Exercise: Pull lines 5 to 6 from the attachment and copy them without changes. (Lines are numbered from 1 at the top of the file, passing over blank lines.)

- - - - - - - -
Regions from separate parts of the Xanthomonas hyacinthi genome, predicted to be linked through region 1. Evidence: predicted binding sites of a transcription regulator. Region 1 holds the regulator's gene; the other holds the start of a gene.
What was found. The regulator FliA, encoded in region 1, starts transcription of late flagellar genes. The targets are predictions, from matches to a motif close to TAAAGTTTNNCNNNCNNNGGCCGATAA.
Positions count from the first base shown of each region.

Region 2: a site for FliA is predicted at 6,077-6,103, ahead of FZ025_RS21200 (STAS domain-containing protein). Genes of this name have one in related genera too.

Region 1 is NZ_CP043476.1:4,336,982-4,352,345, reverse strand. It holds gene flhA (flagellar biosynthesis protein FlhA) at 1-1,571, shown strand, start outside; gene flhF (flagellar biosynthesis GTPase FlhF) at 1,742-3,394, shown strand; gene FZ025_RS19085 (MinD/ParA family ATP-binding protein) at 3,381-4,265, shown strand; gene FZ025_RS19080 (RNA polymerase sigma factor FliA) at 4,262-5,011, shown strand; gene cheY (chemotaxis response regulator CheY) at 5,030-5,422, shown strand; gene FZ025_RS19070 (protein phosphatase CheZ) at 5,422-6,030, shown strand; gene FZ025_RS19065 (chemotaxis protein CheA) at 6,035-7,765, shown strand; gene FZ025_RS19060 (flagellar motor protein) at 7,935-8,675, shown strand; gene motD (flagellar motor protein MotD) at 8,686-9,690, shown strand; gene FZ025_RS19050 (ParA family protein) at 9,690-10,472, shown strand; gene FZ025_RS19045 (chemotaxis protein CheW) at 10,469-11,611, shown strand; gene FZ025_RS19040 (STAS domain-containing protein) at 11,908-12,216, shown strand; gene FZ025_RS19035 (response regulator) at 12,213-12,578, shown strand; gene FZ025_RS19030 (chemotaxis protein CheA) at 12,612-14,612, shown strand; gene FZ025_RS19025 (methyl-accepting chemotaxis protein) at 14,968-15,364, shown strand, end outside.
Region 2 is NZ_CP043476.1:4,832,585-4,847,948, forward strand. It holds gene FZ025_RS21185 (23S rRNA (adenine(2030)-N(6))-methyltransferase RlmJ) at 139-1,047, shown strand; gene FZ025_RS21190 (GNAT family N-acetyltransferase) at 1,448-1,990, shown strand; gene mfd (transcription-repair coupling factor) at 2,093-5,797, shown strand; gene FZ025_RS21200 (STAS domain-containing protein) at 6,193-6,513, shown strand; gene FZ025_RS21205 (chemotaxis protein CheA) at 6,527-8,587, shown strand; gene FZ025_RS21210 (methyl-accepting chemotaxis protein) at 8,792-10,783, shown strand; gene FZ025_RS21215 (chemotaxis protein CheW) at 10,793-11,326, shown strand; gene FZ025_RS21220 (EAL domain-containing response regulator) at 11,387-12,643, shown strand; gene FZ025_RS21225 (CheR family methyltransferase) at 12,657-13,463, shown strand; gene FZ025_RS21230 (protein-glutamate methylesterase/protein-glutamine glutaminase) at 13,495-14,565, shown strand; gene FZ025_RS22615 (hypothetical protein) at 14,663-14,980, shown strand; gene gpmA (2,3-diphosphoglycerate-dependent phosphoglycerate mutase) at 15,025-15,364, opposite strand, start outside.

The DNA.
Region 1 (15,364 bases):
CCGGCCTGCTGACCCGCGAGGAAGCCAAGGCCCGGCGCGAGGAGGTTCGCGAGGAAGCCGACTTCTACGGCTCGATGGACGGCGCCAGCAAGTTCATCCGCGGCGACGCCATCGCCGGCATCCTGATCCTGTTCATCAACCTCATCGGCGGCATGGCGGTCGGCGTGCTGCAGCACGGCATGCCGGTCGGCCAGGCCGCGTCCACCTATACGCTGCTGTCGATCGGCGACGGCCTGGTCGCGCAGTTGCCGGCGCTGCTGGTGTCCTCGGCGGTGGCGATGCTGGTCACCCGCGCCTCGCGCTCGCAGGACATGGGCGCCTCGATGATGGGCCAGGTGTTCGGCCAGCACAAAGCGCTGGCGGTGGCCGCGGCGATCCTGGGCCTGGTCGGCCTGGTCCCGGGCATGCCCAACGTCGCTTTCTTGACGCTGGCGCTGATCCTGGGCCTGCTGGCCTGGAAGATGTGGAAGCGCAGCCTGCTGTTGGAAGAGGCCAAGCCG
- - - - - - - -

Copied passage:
Region 1 is NZ_CP043476.1:4,336,982-4,352,345, reverse strand. It holds gene flhA (flagellar biosynthesis protein FlhA) at 1-1,571, shown strand, start outside; gene flhF (flagellar biosynthesis GTPase FlhF) at 1,742-3,394, shown strand; gene FZ025_RS19085 (MinD/ParA family ATP-binding protein) at 3,381-4,265, shown strand; gene FZ025_RS19080 (RNA polymerase sigma factor FliA) at 4,262-5,011, shown strand; gene cheY (chemotaxis response regulator CheY) at 5,030-5,422, shown strand; gene FZ025_RS19070 (protein phosphatase CheZ) at 5,422-6,030, shown strand; gene FZ025_RS19065 (chemotaxis protein CheA) at 6,035-7,765, shown strand; gene FZ025_RS19060 (flagellar motor protein) at 7,935-8,675, shown strand; gene motD (flagellar motor protein MotD) at 8,686-9,690, shown strand; gene FZ025_RS19050 (ParA family protein) at 9,690-10,472, shown strand; gene FZ025_RS19045 (chemotaxis protein CheW) at 10,469-11,611, shown strand; gene FZ025_RS19040 (STAS domain-containing protein) at 11,908-12,216, shown strand; gene FZ025_RS19035 (response regulator) at 12,213-12,578, shown strand; gene FZ025_RS19030 (chemotaxis protein CheA) at 12,612-14,612, shown strand; gene FZ025_RS19025 (methyl-accepting chemotaxis protein) at 14,968-15,364, shown strand, end outside.
Region 2 is NZ_CP043476.1:4,832,585-4,847,948, forward strand. It holds gene FZ025_RS21185 (23S rRNA (adenine(2030)-N(6))-methyltransferase RlmJ) at 139-1,047, shown strand; gene FZ025_RS21190 (GNAT family N-acetyltransferase) at 1,448-1,990, shown strand; gene mfd (transcription-repair coupling factor) at 2,093-5,797, shown strand; gene FZ025_RS21200 (STAS domain-containing protein) at 6,193-6,513, shown strand; gene FZ025_RS21205 (chemotaxis protein CheA) at 6,527-8,587, shown strand; gene FZ025_RS21210 (methyl-accepting chemotaxis protein) at 8,792-10,783, shown strand; gene FZ025_RS21215 (chemotaxis protein CheW) at 10,793-11,326, shown strand; gene FZ025_RS21220 (EAL domain-containing response regulator) at 11,387-12,643, shown strand; gene FZ025_RS21225 (CheR family methyltransferase) at 12,657-13,463, shown strand; gene FZ025_RS21230 (protein-glutamate methylesterase/protein-glutamine glutaminase) at 13,495-14,565, shown strand; gene FZ025_RS22615 (hypothetical protein) at 14,663-14,980, shown strand; gene gpmA (2,3-diphosphoglycerate-dependent phosphoglycerate mutase) at 15,025-15,364, opposite strand, start outside.